AGHA SAAD REHMAN

Often tainted as insignificant in the modern world and shelved in place of “solid” subject matters, philosophy, contrary to popular understanding, still has a lot to offer today. The “love” of “wisdom” - its common transliteration - was the original inquiry into the nature of the world. As knowledge grew and people started specializing, other sciences split-off from philosophy. Over the years, as other disciplines started contributing towards producing more practical good, philosophy became associated with armchair academicians who had little of concrete value to contribute to the world. With the advent of Postmodernism, however, such allegations are rendered completely untrue.

Postmodernism - a term notoriously difficult to define - can roughly, in the words of Jean-François Lyotard, be described as an incredulity to grand narratives. The grand narrative during 20th century Europe was Enlightenment - an idea which purported the view that human reason coupled with science was the way to progress and anything that wasn’t science, was to be disregarded. While the movement brought unbelievable advances for society, it also brought unthought devastation. Notions of “racial superiority” which asserted the dominance of the “Aryan race” under the umbrella of scientific legitimacy aimed at the extermination of those they saw as Untermenschen (sub-humans), and finally culminated in the Holocaust. It was in this light that philosophers began to realize that perhaps science was not the panacea, and that it too could not be relied upon as a grand narrative.

Since then, the postmodern perspective has seeped into every subject. Feminism, for instance, which started off with blaming lack of education, and later lack of liberty as the reason behind the subjugation of women (Liberal Feminism), and even later capitalism and patriarchy as the main culprits (Socialist Feminism) soon realized that a single grand narrative was unable to explain the reason behind women’s subjugation. The oppression was in fact multi-faceted and could only be explained by a postmodern concept called intersectionality which is a theory that takes multiple positions to explain a problem. For instance, women oppression could perhaps be accurately examined when seen in the light of gender, race, capitalism, religion, ethnicity etc.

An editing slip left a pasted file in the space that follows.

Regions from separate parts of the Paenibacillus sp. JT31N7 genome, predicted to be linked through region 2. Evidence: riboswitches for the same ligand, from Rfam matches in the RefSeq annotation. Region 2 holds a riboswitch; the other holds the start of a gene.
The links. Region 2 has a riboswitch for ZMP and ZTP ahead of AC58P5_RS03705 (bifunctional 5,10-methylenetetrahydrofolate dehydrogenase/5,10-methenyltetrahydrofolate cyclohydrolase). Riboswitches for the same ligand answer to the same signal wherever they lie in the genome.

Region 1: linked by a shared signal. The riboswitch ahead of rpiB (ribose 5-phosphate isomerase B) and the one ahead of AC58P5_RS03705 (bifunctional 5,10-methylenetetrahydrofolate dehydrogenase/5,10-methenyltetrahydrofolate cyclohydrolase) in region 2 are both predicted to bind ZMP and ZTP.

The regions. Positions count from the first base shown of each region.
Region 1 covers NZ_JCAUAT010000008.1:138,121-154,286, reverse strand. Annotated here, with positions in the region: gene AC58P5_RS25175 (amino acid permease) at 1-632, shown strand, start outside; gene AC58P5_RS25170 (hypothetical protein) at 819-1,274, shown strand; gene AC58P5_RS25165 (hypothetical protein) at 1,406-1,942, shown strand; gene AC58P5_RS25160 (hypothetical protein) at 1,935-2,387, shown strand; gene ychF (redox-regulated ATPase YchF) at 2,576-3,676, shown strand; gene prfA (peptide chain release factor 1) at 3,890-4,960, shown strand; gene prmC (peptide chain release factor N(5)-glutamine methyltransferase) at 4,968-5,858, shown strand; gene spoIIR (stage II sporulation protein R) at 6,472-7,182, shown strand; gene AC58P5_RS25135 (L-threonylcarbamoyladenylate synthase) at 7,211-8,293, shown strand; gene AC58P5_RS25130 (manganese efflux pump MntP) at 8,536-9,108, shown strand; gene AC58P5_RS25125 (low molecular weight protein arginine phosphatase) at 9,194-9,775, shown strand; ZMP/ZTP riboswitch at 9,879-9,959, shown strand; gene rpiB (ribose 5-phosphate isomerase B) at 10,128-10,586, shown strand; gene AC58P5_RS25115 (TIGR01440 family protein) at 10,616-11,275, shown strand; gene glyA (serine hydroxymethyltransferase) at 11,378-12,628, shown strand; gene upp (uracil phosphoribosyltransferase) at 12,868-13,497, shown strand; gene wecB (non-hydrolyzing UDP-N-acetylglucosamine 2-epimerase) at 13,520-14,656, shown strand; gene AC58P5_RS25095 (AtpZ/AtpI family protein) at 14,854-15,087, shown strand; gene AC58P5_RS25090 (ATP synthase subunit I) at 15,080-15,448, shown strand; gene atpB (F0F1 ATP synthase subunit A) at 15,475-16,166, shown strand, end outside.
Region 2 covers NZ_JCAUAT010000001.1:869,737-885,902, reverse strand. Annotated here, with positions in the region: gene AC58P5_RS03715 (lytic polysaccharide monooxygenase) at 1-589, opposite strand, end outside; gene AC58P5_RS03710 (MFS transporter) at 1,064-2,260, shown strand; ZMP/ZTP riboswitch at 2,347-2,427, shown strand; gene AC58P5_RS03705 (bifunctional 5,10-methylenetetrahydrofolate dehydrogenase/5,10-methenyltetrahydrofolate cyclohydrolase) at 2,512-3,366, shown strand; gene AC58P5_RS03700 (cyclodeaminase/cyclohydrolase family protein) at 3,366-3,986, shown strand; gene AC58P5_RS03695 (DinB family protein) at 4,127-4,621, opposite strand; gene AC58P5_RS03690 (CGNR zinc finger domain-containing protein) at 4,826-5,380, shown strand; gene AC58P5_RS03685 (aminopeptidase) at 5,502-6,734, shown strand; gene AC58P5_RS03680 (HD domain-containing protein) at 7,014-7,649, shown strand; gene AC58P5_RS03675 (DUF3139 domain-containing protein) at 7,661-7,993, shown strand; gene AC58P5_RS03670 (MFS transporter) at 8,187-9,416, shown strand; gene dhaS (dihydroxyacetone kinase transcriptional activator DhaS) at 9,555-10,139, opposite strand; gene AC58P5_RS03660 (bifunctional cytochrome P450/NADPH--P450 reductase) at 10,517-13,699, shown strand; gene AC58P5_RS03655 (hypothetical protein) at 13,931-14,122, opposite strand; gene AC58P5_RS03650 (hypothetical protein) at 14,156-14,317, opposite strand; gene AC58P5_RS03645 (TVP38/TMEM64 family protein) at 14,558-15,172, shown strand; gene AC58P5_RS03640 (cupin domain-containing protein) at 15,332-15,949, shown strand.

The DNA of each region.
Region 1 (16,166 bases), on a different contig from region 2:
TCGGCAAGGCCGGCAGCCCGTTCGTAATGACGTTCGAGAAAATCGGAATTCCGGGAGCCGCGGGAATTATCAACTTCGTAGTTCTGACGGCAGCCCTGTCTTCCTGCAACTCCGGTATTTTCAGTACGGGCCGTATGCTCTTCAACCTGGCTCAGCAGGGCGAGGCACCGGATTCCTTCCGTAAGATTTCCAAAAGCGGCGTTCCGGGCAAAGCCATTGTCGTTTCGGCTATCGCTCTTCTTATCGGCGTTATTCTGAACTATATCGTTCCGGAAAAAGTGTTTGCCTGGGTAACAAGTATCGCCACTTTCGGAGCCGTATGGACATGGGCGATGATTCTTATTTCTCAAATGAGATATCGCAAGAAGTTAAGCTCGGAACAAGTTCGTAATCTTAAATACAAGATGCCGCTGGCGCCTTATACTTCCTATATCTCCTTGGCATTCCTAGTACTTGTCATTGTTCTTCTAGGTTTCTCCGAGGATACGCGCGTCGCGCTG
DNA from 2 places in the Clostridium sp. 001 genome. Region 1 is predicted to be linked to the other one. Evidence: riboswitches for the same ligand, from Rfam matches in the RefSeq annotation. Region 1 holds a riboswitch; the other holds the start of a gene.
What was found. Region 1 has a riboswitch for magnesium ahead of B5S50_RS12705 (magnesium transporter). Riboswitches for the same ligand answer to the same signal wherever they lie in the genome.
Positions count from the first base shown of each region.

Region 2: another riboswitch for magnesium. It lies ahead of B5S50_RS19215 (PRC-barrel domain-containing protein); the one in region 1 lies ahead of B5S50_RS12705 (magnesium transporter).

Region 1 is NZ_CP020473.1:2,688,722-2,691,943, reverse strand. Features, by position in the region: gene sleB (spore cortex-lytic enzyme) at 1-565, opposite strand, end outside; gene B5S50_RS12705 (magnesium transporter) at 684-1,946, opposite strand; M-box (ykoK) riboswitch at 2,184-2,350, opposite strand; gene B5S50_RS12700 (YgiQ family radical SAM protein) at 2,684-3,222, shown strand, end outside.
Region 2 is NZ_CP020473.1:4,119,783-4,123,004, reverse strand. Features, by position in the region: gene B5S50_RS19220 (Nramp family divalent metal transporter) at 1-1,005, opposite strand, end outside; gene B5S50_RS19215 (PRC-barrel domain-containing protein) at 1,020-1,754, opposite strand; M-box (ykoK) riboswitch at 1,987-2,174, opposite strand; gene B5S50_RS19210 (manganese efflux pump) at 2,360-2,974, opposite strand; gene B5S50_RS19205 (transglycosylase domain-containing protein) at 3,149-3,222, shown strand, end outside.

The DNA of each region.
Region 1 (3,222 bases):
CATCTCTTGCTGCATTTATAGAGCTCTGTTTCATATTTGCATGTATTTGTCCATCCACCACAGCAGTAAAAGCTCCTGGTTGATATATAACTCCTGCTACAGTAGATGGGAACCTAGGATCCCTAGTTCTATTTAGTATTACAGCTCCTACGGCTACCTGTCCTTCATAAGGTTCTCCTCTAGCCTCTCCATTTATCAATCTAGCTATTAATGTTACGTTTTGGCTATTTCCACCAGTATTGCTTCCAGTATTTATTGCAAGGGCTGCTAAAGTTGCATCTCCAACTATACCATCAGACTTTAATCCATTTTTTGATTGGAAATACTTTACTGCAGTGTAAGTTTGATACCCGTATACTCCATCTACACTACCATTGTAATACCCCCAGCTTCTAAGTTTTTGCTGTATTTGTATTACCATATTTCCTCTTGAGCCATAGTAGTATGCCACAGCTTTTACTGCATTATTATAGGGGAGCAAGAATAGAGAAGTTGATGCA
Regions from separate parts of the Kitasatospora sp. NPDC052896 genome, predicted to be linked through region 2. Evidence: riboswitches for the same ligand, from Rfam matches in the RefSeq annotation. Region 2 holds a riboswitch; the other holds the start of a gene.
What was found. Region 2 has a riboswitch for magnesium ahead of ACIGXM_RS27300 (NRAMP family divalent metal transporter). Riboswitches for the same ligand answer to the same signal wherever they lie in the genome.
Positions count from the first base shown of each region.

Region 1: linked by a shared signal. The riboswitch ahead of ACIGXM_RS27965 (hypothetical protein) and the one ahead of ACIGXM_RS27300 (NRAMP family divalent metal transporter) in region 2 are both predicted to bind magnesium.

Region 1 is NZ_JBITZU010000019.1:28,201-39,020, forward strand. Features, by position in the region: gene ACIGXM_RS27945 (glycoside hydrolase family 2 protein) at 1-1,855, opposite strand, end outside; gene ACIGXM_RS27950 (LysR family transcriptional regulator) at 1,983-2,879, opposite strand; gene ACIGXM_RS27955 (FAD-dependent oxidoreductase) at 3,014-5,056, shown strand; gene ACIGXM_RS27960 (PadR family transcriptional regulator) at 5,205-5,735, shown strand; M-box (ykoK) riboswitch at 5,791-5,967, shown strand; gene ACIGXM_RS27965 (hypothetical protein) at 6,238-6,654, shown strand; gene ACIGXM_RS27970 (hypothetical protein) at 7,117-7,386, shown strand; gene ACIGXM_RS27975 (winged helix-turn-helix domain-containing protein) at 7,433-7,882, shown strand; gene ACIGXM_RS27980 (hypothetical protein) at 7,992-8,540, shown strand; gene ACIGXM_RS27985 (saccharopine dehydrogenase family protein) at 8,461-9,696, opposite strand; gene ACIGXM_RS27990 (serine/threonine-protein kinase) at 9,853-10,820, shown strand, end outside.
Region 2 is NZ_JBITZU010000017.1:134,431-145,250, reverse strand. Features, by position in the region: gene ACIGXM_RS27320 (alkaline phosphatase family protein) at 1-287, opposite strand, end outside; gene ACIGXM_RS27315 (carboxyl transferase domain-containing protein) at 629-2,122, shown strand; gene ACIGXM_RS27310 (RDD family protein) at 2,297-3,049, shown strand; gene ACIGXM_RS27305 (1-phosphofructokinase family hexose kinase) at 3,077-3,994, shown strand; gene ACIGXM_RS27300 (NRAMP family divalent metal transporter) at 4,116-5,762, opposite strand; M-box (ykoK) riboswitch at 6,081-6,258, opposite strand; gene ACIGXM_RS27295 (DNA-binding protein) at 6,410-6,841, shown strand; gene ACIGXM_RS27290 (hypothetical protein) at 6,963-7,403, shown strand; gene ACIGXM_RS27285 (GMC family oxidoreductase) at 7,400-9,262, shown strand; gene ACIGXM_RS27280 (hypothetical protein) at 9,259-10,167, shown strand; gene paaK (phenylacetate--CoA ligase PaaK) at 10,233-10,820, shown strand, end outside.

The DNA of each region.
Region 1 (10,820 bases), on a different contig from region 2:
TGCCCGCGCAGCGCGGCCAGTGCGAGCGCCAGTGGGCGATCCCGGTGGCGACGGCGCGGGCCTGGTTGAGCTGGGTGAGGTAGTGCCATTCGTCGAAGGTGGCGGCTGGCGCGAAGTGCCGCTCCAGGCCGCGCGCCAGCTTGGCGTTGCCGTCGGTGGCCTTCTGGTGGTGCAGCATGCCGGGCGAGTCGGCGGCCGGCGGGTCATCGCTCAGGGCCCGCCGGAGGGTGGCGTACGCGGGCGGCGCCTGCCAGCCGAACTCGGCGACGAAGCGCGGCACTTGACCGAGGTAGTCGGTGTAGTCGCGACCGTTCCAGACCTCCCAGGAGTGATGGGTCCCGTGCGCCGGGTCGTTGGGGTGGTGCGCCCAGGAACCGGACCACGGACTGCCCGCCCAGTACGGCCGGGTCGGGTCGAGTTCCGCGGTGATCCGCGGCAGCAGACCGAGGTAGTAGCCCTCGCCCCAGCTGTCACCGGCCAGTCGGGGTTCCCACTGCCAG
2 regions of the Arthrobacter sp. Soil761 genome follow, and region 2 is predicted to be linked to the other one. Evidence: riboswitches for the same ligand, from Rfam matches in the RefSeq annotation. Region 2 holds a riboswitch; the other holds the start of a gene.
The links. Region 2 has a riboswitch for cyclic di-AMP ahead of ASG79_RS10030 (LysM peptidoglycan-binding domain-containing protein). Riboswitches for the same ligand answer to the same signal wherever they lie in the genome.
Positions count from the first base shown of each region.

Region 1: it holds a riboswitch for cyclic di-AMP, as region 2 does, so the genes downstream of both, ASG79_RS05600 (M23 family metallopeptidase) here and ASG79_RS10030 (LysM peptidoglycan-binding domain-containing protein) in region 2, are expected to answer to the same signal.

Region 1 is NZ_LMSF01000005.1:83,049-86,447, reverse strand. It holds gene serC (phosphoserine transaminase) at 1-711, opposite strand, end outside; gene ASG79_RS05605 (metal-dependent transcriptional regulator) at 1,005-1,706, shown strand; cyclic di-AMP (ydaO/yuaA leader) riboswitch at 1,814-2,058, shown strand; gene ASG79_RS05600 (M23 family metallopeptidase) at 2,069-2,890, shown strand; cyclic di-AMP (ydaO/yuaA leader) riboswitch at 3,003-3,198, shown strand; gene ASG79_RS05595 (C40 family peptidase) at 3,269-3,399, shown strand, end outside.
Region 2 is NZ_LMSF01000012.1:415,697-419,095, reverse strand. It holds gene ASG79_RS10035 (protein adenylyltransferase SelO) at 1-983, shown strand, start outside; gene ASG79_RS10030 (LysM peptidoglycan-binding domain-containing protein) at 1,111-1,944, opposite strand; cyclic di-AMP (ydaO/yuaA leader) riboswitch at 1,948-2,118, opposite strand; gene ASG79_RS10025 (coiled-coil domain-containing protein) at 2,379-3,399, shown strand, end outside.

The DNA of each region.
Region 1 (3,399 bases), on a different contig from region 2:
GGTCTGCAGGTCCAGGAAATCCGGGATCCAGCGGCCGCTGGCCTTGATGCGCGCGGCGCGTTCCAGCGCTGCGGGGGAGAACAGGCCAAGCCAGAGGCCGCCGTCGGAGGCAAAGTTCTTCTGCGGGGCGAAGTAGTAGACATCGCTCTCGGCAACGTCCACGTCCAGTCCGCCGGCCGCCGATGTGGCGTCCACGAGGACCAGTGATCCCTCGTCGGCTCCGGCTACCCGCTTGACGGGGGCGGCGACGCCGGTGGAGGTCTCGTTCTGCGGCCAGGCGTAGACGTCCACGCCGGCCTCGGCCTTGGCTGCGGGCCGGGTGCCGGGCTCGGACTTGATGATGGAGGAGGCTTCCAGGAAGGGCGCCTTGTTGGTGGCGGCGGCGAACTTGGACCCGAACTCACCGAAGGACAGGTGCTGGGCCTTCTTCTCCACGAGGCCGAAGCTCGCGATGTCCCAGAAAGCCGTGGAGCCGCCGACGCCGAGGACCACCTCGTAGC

In history, postmodernism instructs us to be wary of one-dimensional narratives often disseminated by state agencies. Such accounts are often biased and tend to overshadow the experiences of marginalized communities, coloring over their accounts of history and often resulting in oppressive attitudes towards them. Postmodernists conclude that historical accounts should be taken as views of the historian rather than objectively true archives. They purport the view that spaces should be opened for marginalized communities so that a fuller understanding of the past can be conceived.

What postmodernism aims to inculcate is a sense of skepticism towards all grand narratives. It, by no means, aims to dismantle popular narratives or take away from their achievements. Its sole purpose is to issue a warning against totalizing theories which may end up doing more harm than good. Its lesson can be extrapolated to situations in everyday scenarios as well. Take, for instance, the grand theory of the incumbent government that corruption is the single biggest threat to Pakistan. All speeches, policies and directives revolve around the assumption that if we somehow manage to rid the country of corruption, we would be on our way to success. Close inspection, however, reveals that that this too is little more than a grand narrative. While it must be acknowledged that corruption is a major problem, it should also be understood that eradication of corruption alone would improve little. The bureaucracy, for instance has a flawed hiring process, lacks incentivisation, is laced with Red Tapism, and has a huge problem of over-centralization. It has a multitude of other problems too, of which corruption forms a major part. However, a singular focus on corruption alone is not only misleading but also counterproductive.

The implications of postmodernism are far-reaching and its lessons profound. An indulgence into philosophy can provide a holistic appreciation of the world around us and ultimately provide novel solutions for our problems. An absence of it can potentially wreak devastation.

–The writer is a freelance contributor.